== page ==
8 Categories of Content Marketing Metrics and KPIs
Metrics such as links to your content, mentions of your brand on social media, and media coverage are all indications that your authority and brand presence is growing. While these specific scores can be a handy thing to keep track of, there are other impactful or campaign-specific ways of tracking your real-world authority.
If you’re aware of the following categories of metrics and their functions, using them as key performance indicators (KPIs) can help you put in place a more effective tracking system that works for your business. Here are some of them:
1. Consumption Metrics
Consumption metrics tell you how many people view and consume your content and how much time they’re spending delving in.
- Pageviews: Use this metric to gauge which pieces of your content are the most engaging. Focus on those types of content in the future.
- Unique visitors: This metric allows you to estimate your audience’s overall size and how many of them are repeat visitors.
- Average time on page: Is your content engaging? If this metric is relatively high, then you’re doing fine. But if your visitors are simply skimming through the content, it is not very engaging, and you should put some serious work into it.
- Behavior flow: Diving into Google Analytics, behavior flow will help you understand how a user navigates through your website. The chart shows where a user lands on the site, navigates through various pages, and exits. This can help you identify and optimize the drop off points for user retention.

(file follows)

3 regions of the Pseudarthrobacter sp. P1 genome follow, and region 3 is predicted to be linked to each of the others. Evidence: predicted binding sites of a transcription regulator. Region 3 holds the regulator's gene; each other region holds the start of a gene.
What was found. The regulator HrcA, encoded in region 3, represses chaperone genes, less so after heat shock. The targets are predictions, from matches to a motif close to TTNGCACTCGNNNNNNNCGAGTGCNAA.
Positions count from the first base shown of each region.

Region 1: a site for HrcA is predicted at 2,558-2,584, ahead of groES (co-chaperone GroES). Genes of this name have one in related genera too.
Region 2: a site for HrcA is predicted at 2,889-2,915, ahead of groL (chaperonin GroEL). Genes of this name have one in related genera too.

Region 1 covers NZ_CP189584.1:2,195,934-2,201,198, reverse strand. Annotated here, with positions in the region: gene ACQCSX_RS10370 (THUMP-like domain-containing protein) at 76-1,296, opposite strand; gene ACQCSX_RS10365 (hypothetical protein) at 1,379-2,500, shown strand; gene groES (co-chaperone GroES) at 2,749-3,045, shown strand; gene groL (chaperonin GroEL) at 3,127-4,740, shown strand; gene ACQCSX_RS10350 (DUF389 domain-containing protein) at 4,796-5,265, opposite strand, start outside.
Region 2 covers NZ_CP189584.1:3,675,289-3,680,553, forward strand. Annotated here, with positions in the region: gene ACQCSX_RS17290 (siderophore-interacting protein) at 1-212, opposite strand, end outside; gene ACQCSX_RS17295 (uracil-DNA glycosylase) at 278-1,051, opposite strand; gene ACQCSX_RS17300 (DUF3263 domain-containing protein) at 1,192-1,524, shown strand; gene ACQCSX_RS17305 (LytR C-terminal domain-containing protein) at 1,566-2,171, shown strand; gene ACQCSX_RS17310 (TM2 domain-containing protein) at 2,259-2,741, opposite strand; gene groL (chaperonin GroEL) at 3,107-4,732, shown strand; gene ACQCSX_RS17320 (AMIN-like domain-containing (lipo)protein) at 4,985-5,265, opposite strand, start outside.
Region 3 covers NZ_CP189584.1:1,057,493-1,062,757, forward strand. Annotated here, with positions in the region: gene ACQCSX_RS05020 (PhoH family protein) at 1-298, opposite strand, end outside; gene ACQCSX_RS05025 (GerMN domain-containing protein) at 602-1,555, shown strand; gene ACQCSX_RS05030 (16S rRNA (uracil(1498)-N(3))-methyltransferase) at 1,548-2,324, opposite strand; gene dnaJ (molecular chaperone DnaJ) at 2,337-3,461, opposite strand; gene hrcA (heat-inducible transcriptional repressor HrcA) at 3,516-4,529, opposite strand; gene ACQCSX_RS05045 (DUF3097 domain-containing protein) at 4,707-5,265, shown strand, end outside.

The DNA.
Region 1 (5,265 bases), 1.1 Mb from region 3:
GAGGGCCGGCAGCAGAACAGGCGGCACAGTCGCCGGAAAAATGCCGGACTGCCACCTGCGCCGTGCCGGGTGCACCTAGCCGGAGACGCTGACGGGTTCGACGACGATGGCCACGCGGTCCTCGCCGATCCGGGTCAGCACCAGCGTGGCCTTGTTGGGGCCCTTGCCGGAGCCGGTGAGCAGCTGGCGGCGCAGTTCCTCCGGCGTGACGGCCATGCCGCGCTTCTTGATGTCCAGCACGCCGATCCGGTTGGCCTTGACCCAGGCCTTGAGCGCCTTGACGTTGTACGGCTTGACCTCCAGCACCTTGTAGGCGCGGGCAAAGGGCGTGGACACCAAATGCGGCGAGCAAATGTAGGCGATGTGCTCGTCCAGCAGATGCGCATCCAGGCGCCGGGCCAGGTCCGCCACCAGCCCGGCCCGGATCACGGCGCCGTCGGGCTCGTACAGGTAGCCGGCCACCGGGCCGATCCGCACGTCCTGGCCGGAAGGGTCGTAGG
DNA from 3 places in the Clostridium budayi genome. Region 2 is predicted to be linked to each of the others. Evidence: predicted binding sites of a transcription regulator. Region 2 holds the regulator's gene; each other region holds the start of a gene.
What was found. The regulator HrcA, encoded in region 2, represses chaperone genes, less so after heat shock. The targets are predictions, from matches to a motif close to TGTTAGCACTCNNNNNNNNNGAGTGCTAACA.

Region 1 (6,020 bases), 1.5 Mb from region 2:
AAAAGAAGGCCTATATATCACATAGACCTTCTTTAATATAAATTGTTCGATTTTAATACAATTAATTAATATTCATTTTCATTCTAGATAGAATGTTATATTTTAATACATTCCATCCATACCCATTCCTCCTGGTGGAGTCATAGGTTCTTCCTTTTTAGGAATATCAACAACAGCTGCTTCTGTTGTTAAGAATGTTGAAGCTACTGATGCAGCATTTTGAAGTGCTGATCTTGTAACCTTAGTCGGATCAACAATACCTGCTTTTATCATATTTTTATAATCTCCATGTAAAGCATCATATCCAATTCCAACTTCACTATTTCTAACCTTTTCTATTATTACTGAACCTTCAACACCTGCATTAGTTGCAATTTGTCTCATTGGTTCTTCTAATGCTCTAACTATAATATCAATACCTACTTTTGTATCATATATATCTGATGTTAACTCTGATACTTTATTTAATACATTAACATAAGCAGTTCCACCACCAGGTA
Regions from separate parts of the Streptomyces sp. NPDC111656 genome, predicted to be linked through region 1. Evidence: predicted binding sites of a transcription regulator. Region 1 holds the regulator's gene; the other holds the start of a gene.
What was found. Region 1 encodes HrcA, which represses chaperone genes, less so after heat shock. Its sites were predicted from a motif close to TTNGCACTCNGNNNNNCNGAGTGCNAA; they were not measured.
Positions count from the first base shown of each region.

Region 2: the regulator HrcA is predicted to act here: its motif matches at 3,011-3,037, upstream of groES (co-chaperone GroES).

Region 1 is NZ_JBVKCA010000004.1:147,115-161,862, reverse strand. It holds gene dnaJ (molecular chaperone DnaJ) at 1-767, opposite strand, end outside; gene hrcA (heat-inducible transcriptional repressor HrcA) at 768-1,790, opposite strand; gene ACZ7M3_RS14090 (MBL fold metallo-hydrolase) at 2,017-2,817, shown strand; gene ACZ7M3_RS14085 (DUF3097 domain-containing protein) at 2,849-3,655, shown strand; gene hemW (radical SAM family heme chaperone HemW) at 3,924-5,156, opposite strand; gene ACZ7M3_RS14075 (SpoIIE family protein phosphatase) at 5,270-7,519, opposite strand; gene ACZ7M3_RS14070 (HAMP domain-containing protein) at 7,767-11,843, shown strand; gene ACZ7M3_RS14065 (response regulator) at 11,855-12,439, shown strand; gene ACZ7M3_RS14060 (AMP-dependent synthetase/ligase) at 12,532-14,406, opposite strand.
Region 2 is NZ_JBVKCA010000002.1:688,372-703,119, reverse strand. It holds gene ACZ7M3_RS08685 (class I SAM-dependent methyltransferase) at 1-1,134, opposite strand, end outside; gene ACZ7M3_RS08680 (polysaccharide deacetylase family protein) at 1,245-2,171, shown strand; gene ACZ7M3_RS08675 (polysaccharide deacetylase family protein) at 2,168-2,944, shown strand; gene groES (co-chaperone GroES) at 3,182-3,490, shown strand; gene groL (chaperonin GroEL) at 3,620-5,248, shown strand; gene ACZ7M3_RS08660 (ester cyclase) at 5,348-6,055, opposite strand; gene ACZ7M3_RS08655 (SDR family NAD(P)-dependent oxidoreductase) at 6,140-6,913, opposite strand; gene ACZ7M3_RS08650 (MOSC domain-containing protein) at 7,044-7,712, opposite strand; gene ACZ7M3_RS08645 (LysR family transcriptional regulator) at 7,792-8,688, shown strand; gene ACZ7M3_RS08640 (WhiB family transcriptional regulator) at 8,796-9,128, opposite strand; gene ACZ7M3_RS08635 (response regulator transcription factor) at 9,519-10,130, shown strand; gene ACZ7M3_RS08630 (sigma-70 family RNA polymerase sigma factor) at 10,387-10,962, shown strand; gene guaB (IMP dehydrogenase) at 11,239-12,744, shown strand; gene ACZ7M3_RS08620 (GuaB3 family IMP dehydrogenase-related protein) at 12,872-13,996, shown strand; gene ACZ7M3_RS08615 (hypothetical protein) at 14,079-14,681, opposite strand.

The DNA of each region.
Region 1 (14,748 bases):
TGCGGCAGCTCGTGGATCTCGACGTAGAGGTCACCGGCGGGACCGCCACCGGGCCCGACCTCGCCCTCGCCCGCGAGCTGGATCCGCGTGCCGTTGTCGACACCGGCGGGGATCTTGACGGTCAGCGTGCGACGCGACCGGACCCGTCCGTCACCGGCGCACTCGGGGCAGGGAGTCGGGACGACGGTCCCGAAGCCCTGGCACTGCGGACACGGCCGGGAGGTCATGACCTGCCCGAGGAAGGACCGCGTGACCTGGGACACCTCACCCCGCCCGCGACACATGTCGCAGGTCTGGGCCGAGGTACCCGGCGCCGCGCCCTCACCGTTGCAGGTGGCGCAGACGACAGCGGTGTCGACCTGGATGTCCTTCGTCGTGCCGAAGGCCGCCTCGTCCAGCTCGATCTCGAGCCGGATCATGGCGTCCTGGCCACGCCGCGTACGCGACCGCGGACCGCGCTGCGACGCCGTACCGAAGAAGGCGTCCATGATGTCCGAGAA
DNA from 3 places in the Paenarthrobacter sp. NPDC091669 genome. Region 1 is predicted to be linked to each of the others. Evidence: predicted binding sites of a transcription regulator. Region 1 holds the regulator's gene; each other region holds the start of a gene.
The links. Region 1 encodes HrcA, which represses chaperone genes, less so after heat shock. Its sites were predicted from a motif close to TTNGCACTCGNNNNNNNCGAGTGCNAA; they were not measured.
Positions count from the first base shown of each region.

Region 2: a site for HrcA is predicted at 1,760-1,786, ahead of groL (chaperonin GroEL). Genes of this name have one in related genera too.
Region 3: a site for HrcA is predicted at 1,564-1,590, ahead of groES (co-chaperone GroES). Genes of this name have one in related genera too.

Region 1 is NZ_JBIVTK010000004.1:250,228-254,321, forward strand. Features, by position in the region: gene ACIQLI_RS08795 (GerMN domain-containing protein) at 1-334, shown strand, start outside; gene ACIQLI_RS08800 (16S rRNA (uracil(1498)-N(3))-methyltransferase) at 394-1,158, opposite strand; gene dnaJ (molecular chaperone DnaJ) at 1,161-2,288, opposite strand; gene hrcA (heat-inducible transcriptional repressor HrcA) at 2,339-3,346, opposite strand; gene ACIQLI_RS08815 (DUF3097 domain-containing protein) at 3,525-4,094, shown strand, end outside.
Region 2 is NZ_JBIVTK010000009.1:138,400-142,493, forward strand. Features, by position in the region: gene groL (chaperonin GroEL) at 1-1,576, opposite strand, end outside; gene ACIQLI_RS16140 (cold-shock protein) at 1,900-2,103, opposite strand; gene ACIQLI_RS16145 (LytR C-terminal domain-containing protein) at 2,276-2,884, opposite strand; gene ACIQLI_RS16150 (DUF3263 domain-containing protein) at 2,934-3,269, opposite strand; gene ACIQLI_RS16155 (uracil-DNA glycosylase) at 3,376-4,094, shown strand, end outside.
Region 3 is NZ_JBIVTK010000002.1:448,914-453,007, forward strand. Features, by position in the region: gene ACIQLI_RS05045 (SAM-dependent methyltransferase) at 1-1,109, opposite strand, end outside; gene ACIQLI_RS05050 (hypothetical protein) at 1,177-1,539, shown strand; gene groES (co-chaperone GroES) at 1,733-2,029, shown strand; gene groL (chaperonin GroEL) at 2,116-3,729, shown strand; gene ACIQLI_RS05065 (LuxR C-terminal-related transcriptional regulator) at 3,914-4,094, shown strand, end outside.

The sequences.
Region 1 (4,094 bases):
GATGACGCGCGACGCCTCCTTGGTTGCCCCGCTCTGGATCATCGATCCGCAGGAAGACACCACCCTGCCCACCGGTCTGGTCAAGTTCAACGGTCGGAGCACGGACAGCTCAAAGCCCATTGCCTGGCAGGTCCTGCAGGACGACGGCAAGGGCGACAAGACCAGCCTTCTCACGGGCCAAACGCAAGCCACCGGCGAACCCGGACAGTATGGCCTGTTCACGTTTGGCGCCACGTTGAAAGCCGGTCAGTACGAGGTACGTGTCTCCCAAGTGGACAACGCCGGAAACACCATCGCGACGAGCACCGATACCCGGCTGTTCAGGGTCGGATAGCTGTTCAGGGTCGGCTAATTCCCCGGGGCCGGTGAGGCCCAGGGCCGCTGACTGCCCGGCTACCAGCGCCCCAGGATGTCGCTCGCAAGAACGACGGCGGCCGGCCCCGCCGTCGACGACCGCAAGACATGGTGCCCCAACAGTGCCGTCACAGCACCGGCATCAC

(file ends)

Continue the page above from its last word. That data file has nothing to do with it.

2. Website Engagement Metrics
You want your audience and website visitors to engage with your content. The higher your engagement metrics, the more interested your followers are in what you have to offer.
- Inbound links: The number of sites referring to your site will help you earn higher domain authority. Your goal is to assess the number of links earned for a particular content piece. Tools like Semrush, Ahrefs, and Moz allow you to evaluate the number (and quality) of links that refer to your site and create more link building opportunities. Find out the page with the top links to create similar pieces in the future, improve rankings, and search visibility.
- Session duration: Every person who visits your site counts as one session. Session duration measures the amount of time one user spends on your site, regardless of the number of pages they view.
- Page depth: This metric, also called “pages per session,” gives you an average number of pages someone will click when visiting your site.
- Click-through rate (CTR): Each button or link on your website has a CTR – the ratio of clicks to views. Higher CTRs mean higher engagement.
3. Retention Metrics
Retention metrics tell you how well your website retains visitors.
- Return rate: Return rate allows you to see how many new vs. how many return visitors you’re getting. You will have a different approach to those two groups, but it is important to have a healthy mix.
- Pages per visit: How many people click on your page, exploring it before leaving? This metric shows you how engaging and valuable the bulk of your content is, and not just the piece that led the audience to your page.
- Bounce rate: Your website bounce rate is the percentage of visitors who leave your site after viewing the first page. In general, the lower the bounce rate, the better. This means that users tend to spend more time on your site. Identify the content with a higher bounce rate to repurpose or update it.
4. Social Metrics
Social media is another great channel for gleaning valuable insights from followers, leads, and customers.
- Follower count: Be on top of your social media and always know how large your social media following is. This metric allows you to follow your social media audience growth over time as well.